One suggestion for testing on a single machine is to use VMware Fusion to create multiple macOS VMs. You will want a system with decent speed, but the environment should do exactly what you need with just one physical system.
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Note that the current version of Fusion does not yet support High Sierra, so you will need to limit testing to Sierra and below.
On Aug 20, 2017, at 7:00 PM, Graham Cox <graham@...> wrote:
On 18 Aug 2017, at 9:03 am, Graham Cox <graham.cox@...> wrote:
PS: What you're implementing sounds exactly like what the Multipeer Connectivity framework does. Are you aware of it? You could probably save yourself a ton of work by using it.No, I’ve not heard of it. I did google for possible solutions, but it invariably finds a bunch of Stackoverflow questions, mostly without useful answers. I’ll check it out now I have a name to go by, though actually I’ve solved 90% of my problem and the remaining 10% is clear enough now.
This is a follow-up to my question last week.
I got my NSNetService + Streams approach more or less working, with one small problem (i’ll get to that).
But I also checked out Multipeer Connectivity (MC) and rolled a solution around that as well. The problem I’m running into with MC is that of testing it. While I have multiple devices to test it on, it’s very inconvenient to do that. I’d far rather test it on a single machine if possible. With the NSNetService design, it was quite happy to ‘see’ itself as another peer on the network, and allow a connection, making testing it on the one machine straightforward.
MC seems to go out of its way to prevent that, which on the surface makes sense, because in production you DON’T want your own machine to show up as a remote peer. But it makes testing it really hard. To try and work around it, I tried browsing and advertising using two different MCPeerID objects, with different names. That appears to work, in that the browser sees the advertised service on the same machine as another peer. Unfortunately, it completely fails after the discovery phase to actually connect. So I can test the discovery phase, but not the real meat of the thing, which is the communication.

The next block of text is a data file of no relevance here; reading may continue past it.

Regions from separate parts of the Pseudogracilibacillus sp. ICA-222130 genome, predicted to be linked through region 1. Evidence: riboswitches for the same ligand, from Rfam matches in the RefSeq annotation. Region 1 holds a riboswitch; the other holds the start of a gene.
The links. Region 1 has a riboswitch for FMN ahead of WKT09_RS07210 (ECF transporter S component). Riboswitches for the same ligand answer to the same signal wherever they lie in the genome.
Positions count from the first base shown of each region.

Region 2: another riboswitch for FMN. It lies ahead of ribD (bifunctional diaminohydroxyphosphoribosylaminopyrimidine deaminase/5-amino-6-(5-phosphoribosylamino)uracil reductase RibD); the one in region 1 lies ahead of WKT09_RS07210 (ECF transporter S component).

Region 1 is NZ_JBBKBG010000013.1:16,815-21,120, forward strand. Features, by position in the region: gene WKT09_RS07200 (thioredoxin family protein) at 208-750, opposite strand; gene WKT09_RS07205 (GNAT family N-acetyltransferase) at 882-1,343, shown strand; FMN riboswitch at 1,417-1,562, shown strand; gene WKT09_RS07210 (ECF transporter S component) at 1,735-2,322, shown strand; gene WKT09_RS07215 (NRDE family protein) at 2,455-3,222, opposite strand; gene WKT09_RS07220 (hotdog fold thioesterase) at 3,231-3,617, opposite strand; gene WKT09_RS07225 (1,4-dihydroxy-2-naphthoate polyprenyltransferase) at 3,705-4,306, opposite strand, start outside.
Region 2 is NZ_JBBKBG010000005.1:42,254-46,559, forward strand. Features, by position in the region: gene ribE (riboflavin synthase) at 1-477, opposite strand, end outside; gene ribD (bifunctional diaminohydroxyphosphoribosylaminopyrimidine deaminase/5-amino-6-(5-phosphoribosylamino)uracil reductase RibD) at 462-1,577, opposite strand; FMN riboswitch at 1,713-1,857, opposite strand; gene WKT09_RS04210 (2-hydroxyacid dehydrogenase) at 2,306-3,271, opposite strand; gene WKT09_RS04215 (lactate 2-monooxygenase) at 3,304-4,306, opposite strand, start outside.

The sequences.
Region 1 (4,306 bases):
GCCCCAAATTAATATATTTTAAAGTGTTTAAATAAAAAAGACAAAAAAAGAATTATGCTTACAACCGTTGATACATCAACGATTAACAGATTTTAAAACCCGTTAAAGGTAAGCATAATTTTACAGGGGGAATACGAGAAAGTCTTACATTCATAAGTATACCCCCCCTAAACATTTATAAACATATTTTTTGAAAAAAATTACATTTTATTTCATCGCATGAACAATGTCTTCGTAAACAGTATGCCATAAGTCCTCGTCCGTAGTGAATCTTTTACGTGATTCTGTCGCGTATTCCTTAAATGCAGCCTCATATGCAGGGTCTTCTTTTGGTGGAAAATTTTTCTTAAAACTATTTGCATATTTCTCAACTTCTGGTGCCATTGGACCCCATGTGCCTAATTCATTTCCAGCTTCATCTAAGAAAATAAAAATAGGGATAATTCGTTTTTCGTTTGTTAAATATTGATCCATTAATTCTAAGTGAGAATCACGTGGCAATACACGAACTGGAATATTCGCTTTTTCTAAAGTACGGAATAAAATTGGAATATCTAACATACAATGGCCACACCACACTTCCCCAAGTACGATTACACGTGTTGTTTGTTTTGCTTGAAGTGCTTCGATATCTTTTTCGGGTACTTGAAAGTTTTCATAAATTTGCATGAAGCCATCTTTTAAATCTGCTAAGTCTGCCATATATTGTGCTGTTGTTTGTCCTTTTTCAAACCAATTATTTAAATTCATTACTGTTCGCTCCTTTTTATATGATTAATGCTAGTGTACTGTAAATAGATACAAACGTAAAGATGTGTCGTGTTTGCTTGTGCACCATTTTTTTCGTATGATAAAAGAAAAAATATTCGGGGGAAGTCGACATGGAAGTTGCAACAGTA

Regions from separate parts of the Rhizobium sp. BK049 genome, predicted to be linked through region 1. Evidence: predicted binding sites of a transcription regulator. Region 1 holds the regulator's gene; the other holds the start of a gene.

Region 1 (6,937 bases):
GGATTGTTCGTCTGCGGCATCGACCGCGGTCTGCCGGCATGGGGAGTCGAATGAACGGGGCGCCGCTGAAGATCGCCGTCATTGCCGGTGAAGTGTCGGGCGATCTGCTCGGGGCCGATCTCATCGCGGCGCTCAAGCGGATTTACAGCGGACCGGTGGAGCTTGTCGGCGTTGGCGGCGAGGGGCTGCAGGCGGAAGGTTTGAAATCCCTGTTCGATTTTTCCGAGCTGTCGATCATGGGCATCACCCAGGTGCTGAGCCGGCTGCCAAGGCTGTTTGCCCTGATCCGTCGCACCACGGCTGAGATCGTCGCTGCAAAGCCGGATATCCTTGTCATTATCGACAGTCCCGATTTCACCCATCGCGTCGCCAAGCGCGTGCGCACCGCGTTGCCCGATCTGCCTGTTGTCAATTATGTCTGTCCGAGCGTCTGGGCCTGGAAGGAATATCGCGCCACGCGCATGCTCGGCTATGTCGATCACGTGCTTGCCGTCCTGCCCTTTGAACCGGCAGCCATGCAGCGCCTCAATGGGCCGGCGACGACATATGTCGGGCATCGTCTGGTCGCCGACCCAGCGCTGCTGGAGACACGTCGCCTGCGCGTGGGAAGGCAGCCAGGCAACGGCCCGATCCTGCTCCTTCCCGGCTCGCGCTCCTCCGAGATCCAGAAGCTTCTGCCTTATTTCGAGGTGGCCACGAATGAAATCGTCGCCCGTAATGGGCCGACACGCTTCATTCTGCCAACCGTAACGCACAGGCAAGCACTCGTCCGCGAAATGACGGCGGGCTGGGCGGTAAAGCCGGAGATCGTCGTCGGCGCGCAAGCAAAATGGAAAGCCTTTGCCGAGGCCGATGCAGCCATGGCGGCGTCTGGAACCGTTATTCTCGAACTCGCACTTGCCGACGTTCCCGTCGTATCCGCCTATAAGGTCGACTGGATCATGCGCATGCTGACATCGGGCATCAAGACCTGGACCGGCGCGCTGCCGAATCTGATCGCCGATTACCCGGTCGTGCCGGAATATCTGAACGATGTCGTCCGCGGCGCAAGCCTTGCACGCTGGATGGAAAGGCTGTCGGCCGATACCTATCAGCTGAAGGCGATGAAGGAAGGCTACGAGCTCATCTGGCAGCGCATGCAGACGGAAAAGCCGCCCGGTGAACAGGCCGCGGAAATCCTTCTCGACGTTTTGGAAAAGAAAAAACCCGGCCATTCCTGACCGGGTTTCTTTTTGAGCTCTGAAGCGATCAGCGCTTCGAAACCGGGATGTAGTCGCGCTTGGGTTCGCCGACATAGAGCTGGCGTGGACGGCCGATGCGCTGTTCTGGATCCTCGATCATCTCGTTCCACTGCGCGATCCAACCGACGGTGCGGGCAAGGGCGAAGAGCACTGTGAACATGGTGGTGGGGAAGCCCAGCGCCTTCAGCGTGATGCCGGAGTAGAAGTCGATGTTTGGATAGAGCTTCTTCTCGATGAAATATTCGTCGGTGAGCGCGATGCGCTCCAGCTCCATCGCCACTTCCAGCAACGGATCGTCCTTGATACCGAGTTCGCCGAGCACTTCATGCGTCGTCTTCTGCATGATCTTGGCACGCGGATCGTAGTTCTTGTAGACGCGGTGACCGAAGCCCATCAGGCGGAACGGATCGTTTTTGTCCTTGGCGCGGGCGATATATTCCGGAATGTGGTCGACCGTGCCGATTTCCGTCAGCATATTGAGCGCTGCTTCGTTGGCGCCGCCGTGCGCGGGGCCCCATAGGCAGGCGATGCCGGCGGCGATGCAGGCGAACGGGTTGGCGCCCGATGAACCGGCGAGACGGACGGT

Does anyone have any experience of MC and know how this can be made to work, or what are good approaches to testing, preferably on a single machine?
At this point the NSNetService design is functioning to a greater degree, because I can connect, even on the same machine. But the problem I’m having there is because it is stream based, I’m finding it difficult to implement something like MC’s message-based approach to communicating. If I send two ‘messages’ too quickly, they get concatented on the stream, and the receiver can’t tell where the boundary is between the two (or more) messages. So if I can solve that problem, it’s likely that the non-MC design will be the one to use, because it actually works in all other respects.
So, how to separate messages that just end up as a stream of bytes? I was thinking I could precede each one with a length field, which seems the simplest idea, assuming that I can be sure I can align the received stream to some sort of ‘frame’, so I can be sure the length field is where I think it is. But if you have any other clever ways, please share!